Other features and advantages of the present invention will become apparent from the following more detailed description, taken in conjunction with the accompanying drawings, which illustrate, by way of example, the principles of the invention.

BRIEF DESCRIPTION OF THE DRAWING

The accompanying drawings illustrate the present invention, an exercise device. In such drawings:

FIG. 1 is a side elevational view of the preferred embodiment of the present invention showing the exercise handle in a rearward position;

FIG. 2 is a side elevational view of the preferred embodiment of the present invention showing the exercise handle in a forward position;

FIG. 3 is a side elevational view of a drive arm and drive racks of the invention showing their relationship to a flywheel shaft, clutches and pinion gears;

FIG. 4 is a cross-sectional view thereof taken along line 4--4 of FIG. 3, particularly showing the engagement of the pinion gears and the drive racks;

FIG. 5 is a block diagram showing the relationship between the exercise machine, an alternator, or load, and a control device for controlling the load; and

FIG. 6 is a schematic of the clutch and pinion gear assembly of the invention.

DETAILED DESCRIPTION OF THE PREFERRED EMBODIMENT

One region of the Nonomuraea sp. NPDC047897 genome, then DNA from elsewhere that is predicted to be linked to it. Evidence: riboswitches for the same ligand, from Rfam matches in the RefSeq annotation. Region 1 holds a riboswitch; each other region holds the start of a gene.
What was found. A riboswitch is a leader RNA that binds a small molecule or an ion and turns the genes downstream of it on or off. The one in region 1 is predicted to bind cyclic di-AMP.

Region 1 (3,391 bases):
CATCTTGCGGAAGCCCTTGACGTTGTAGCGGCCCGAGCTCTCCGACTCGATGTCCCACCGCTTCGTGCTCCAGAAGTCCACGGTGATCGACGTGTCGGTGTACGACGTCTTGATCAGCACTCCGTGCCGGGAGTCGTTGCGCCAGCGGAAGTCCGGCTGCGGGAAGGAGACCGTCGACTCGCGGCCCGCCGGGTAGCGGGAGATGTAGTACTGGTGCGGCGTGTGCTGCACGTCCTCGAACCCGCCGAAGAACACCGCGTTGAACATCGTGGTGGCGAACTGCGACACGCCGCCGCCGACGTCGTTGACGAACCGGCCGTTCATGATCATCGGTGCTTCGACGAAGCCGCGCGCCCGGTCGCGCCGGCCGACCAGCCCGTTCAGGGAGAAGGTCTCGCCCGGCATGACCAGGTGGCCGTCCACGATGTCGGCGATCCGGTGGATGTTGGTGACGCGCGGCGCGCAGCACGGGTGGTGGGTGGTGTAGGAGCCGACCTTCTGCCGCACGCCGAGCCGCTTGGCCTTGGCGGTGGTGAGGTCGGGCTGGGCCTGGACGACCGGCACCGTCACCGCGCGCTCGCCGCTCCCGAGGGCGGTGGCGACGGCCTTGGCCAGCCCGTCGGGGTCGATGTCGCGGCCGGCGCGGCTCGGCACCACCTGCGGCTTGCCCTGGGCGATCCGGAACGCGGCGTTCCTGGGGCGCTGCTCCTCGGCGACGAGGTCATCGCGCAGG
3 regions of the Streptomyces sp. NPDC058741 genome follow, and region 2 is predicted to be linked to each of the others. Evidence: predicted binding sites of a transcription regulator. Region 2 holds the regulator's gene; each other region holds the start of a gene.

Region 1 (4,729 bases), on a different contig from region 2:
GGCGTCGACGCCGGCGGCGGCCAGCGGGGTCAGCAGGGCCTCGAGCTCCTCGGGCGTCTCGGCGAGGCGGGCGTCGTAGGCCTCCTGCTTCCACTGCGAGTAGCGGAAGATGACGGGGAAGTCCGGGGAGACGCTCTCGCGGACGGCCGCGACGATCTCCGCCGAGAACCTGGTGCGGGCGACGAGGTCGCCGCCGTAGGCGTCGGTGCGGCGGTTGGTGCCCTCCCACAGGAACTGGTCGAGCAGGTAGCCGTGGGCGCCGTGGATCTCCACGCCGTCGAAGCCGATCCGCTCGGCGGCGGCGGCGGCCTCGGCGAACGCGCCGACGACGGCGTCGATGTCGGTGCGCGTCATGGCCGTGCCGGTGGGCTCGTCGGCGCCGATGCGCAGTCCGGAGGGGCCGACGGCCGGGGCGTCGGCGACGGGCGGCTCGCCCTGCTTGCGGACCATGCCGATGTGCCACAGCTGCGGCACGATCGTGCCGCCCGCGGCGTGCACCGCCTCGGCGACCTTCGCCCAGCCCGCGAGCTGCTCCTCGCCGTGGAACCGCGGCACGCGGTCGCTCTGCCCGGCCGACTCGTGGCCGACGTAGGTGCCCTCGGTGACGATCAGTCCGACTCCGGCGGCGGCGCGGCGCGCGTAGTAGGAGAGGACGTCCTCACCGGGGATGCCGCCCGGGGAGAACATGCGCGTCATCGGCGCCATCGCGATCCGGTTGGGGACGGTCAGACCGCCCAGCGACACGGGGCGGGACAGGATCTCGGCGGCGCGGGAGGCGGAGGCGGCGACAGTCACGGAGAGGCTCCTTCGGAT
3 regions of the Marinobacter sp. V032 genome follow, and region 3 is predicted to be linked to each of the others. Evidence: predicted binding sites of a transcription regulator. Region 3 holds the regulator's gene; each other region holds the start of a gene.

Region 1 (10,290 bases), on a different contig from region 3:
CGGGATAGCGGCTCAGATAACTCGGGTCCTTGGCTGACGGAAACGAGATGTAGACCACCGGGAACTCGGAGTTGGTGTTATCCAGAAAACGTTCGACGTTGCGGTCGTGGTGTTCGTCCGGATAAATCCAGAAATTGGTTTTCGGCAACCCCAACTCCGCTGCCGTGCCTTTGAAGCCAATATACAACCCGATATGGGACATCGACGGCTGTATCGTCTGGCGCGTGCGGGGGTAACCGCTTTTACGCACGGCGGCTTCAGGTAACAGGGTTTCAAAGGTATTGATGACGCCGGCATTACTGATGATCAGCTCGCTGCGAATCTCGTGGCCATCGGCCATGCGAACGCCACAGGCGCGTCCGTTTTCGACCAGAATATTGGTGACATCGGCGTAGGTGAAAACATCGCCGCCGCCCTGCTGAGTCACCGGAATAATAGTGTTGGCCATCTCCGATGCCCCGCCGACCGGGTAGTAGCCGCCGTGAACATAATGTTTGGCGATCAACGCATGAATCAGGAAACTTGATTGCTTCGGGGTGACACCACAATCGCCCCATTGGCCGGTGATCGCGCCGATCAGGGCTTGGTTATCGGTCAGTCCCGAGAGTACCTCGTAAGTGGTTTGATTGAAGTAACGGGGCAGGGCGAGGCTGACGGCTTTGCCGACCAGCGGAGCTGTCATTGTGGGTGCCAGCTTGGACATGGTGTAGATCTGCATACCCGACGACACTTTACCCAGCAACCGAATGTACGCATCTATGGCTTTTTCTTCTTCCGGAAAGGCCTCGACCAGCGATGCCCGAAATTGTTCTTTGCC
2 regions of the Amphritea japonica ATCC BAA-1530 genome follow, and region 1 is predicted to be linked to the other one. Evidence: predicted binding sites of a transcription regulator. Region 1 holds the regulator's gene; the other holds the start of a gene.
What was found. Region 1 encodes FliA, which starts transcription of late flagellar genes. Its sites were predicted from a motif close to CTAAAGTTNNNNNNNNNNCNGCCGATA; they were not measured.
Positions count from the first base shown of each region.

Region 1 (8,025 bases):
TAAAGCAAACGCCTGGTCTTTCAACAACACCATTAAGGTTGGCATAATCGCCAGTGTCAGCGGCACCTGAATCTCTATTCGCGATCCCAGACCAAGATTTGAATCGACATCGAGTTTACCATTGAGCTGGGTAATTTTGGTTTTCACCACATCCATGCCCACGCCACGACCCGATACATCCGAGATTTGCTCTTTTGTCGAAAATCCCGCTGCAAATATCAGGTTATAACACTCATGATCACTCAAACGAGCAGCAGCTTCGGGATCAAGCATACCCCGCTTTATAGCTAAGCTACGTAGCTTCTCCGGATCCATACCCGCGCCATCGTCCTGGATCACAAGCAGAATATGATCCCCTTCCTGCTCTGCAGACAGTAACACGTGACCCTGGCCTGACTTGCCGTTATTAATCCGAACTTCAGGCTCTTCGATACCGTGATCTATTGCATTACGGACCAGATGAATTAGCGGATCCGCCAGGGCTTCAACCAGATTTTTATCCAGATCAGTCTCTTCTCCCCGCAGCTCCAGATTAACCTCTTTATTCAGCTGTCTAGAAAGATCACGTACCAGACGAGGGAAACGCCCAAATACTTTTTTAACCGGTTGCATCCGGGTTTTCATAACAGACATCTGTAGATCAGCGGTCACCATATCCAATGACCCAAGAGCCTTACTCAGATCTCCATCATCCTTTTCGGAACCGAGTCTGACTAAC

The above described drawing figures illustrate an apparatus for exercising. The apparatus provides a means for supporting 10 a rotating fly wheel 20 which is mounted on a flywheel shaft 30. The supporting means 10 is preferably a horizontally oriented base 12 providing a pair of spaced apart, upwardly extending support arms 14. This supporting means 10 is preferably constructed so as to provide a stable platform for mounting an exercise structure such as a seat, foot rests or foot levers, hand grips, means for resistance to exercise and so on. The shaft 30 has a rotational axis 32, which, in the preferred mode, is oriented horizontally. The shaft 30 supports a pair of rotational clutches 50A, 50B in rotational engagement on the shaft 30. One of the clutches 50A is mounted so as to freewheel in a first rotational sense 60A of the shaft 30, and to engage for driving the shaft 30 in a second rotational sense 60B. The other of the clutches 50B is mounted so as to freewheel in the second rotational sense 60B of the shaft, and to engage for driving the shaft 30 in the first rotational sense 60A. The first and second rotational senses 60A, 60B are opposites.